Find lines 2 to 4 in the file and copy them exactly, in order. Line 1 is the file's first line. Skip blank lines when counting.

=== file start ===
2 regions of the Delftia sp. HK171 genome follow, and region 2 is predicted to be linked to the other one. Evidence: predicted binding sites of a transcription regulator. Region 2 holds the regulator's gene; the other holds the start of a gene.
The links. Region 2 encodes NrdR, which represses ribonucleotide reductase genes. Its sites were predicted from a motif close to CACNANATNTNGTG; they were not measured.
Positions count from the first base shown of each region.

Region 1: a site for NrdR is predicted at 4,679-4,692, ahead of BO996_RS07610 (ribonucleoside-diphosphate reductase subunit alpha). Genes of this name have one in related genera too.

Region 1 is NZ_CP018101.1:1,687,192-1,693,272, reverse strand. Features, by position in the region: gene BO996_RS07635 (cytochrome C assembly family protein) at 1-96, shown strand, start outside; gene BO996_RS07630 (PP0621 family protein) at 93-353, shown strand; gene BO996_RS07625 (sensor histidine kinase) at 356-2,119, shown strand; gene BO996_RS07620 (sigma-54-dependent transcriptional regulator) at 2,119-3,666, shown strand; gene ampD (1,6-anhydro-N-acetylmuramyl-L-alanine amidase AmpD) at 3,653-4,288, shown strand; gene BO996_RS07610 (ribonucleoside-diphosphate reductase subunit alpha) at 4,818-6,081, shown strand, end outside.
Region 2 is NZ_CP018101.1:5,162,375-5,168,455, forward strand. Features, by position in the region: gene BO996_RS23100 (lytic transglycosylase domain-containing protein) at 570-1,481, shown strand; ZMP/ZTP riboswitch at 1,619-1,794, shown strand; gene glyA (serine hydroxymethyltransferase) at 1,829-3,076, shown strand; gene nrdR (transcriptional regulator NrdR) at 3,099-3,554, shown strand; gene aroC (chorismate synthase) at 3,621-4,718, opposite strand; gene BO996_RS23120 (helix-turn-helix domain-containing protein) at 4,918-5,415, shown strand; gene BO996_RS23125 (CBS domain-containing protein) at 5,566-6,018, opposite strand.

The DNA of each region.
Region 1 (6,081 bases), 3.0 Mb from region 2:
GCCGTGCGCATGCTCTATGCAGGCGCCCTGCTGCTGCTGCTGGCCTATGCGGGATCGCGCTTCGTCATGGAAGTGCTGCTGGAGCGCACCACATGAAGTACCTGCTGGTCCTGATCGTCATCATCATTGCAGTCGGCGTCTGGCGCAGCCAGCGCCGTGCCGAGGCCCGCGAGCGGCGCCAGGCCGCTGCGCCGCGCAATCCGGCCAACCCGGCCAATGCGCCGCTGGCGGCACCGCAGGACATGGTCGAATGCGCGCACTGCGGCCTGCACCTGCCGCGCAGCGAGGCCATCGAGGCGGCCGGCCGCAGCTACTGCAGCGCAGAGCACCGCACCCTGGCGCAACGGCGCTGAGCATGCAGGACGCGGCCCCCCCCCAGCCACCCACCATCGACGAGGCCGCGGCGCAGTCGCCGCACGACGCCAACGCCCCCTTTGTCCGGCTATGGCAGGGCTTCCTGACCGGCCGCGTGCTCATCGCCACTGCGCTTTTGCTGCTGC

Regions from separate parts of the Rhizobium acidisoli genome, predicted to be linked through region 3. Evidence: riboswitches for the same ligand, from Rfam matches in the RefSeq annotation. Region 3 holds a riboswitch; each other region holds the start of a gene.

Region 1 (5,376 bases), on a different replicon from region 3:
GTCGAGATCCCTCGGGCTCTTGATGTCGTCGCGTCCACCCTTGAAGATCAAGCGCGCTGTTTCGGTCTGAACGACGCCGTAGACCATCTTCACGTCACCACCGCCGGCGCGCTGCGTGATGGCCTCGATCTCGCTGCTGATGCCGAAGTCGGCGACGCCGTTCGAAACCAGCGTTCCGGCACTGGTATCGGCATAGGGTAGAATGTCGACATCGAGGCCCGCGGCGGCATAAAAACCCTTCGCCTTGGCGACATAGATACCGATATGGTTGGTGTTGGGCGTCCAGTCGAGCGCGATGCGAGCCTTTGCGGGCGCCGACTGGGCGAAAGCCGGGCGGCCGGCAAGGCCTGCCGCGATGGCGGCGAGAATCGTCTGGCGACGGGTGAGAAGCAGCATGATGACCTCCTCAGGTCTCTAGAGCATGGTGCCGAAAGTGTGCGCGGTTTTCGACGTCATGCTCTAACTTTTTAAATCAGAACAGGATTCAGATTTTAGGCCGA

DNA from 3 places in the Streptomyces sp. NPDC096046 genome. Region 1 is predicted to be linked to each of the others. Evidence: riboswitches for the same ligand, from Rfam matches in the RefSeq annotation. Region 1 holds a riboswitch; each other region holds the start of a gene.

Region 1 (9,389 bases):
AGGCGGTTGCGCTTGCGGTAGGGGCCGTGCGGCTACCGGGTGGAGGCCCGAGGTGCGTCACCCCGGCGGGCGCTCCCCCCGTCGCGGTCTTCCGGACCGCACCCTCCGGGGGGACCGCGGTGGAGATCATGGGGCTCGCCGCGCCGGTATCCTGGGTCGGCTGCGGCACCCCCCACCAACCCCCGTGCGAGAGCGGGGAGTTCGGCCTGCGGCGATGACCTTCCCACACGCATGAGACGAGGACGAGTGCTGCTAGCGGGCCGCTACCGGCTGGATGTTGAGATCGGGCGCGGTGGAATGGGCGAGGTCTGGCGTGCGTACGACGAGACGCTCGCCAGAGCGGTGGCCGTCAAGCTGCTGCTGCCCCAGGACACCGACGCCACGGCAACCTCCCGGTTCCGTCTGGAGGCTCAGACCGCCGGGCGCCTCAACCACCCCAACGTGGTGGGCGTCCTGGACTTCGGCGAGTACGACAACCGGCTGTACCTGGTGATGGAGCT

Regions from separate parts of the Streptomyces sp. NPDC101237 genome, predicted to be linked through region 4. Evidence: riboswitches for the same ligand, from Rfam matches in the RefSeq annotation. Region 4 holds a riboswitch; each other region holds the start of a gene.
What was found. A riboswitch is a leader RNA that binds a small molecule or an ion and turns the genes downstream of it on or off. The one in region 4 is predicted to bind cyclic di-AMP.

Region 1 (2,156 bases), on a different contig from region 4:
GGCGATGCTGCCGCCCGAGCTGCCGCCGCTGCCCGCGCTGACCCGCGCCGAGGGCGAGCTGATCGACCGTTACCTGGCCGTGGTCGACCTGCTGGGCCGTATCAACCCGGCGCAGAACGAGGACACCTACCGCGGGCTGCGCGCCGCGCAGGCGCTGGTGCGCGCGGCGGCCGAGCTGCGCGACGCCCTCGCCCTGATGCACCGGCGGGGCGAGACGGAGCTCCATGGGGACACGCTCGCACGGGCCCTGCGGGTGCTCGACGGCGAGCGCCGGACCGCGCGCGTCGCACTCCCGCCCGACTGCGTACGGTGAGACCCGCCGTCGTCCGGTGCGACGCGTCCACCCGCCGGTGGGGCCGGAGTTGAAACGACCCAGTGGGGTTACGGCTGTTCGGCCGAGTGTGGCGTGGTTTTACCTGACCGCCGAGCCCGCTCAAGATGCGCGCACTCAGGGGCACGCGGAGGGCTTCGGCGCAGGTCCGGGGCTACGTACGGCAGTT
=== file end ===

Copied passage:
The links. Region 2 encodes NrdR, which represses ribonucleotide reductase genes. Its sites were predicted from a motif close to CACNANATNTNGTG; they were not measured.
Positions count from the first base shown of each region.

Region 1: a site for NrdR is predicted at 4,679-4,692, ahead of BO996_RS07610 (ribonucleoside-diphosphate reductase subunit alpha). Genes of this name have one in related genera too.